How to start a conversation in the LinkedIn newsfeed

Here's an excellent way to re-energize your LinkedIn posts. FIRST, you have to think about which people you want to converse with!

Managing Editor: Why It’s Worth Rethinking Your LinkedIn Strategy, 2018-Dec-6 by Mary Ellen Slayter

“Tagging is very powerful when done right, but you see people that do it in a skeezy way. You'll see people that post something and then they tag 30 people for no reason. And that's the wrong way to do it.”

What’s the right way? Jake offers an example: “There's this trend in technology called ‘no code.’ When I heard about it I didn't even know this existed. And so I wrote about it and tagged a bunch of my technical friends to get their insights and feedback on it. That led to a ton of conversation and dialogue in the comments.” It worked because he was genuinely interested in the concept and invited others he thought would be interested to have a conversation about it.

Our instinct is often to focus on ourselves — sharing our content, publishing our ideas and consuming other people’s content. But LinkedIn is more helpful if you resist this impulse. Invite people to be part of a conversation, and participate in other people's conversations. Amplify other voices.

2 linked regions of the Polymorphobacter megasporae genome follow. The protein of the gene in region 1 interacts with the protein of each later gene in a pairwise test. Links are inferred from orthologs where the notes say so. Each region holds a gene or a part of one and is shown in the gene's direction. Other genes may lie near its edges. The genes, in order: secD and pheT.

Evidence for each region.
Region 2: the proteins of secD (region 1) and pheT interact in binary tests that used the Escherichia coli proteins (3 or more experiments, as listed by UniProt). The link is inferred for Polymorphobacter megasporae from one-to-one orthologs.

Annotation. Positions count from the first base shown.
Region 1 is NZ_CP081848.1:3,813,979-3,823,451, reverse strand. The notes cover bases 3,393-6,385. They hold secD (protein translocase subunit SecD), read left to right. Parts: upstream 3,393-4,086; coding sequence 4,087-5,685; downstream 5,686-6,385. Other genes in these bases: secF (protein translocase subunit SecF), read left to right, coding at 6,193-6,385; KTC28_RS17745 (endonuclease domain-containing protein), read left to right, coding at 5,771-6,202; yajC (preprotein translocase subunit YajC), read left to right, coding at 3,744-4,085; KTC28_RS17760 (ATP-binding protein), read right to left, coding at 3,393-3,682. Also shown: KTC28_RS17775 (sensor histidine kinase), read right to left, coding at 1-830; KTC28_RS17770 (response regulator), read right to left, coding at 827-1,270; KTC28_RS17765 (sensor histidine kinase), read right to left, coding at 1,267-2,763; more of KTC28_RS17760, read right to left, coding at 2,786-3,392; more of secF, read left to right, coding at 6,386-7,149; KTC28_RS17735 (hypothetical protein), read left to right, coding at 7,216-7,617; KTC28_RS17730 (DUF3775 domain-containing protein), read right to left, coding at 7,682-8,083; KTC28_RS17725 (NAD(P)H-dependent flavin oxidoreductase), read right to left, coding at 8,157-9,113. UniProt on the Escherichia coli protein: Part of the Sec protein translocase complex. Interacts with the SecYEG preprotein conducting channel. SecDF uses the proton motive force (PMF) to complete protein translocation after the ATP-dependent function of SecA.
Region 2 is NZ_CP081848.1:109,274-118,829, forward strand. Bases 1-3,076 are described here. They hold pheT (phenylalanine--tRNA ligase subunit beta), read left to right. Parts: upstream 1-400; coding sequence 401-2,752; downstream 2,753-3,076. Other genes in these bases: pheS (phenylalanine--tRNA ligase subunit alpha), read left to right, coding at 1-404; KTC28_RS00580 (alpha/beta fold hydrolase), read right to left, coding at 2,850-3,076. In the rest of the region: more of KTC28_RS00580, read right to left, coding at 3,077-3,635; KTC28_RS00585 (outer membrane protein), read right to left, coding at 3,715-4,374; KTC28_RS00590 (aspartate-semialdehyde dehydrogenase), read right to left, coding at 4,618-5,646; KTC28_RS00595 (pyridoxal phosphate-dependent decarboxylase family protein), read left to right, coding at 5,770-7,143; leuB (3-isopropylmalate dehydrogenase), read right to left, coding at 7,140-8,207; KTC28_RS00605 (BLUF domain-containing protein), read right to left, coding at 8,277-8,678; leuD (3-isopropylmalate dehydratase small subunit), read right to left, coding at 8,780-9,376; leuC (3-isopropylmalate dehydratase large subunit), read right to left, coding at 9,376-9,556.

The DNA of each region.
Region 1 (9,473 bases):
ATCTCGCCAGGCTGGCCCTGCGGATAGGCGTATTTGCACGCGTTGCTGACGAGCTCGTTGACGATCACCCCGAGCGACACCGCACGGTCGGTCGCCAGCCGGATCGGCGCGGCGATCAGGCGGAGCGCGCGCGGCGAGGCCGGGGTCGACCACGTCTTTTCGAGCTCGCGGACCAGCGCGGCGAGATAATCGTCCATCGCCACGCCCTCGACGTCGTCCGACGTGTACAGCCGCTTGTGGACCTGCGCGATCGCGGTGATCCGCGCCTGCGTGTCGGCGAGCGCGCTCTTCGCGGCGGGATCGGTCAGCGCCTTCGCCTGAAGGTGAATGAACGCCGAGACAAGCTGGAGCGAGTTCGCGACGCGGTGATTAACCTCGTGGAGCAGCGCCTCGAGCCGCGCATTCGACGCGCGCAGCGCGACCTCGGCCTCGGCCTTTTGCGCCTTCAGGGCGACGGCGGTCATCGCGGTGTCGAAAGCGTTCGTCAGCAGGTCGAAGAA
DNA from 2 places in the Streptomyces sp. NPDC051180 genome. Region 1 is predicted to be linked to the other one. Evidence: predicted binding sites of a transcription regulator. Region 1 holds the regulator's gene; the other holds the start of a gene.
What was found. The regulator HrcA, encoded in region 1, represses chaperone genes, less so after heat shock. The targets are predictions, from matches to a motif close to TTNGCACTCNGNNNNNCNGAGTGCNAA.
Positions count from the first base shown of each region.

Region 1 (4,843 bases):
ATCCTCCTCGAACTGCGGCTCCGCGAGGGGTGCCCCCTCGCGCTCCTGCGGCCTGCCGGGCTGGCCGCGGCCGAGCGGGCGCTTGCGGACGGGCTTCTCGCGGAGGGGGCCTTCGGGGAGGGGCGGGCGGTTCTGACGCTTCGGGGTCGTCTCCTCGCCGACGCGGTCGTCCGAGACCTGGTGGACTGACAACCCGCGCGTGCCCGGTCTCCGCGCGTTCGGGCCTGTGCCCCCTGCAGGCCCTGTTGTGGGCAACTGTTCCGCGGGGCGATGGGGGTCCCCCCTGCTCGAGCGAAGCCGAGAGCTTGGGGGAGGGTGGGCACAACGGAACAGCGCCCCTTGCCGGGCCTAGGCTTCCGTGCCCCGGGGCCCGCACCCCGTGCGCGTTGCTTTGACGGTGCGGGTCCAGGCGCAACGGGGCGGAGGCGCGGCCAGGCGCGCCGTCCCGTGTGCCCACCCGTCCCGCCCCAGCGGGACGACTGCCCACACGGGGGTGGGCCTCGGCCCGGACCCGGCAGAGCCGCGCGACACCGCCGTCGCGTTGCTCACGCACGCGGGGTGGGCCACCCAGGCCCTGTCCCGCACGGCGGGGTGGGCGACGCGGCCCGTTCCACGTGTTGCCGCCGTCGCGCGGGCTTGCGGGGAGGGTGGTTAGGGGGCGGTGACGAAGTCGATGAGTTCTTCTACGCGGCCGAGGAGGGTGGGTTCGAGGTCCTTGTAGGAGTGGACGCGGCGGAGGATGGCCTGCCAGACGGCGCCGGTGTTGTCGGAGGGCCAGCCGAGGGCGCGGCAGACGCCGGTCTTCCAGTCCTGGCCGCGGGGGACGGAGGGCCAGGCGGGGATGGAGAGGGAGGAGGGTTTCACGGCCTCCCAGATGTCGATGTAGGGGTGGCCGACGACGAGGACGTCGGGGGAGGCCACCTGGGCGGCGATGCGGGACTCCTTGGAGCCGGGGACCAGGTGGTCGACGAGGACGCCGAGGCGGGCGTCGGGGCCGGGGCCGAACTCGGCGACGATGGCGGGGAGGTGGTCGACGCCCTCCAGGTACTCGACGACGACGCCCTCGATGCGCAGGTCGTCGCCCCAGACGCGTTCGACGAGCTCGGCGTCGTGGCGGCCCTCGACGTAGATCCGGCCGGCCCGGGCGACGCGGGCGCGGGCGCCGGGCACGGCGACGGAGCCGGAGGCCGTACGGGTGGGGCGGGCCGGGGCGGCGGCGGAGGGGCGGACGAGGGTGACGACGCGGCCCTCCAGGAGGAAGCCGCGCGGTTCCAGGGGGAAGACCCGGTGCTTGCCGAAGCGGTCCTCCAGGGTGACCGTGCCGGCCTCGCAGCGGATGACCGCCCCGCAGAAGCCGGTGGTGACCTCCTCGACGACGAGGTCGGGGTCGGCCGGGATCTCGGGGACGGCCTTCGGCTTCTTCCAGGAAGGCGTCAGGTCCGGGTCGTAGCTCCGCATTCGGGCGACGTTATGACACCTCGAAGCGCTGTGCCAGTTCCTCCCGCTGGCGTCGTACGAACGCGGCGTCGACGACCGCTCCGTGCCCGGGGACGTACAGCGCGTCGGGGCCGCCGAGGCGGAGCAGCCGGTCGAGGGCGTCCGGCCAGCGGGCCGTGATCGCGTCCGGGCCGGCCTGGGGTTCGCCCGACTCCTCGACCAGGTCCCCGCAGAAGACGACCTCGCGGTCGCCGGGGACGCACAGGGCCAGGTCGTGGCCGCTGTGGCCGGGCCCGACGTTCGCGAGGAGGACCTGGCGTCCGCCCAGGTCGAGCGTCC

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Christof Spieler explains how to complain about public transit (and be justified)

Vox is calling this a 'very opinionated' view of U.S. public transit from Houstonian Christof Spieler, but I think it's more... a practical, systematic, evidence-based, and YES irritable view of what matters in U.S. public transit!

Vox: The best and worst cities in America for public transportation, according to an urban planner, 2018-Dec-7 by Christof Spieler

...complaining is kind of part of our relationship with transportation. I have yet run into a city where people have no complaints about their transit system. And, in fact, sometimes the places where you hear the most complaints are the best systems because the fact that people are complaining about it is a sign that it actually matters to them. [In] places that only have very small, low-frequency bus networks, people don’t tend to complain much about transit since they don’t think about using it.

Some of the most [frequent] complaints about transit are Chicago, Boston, and New York, and it’s partially because those systems actually serve a lot of people.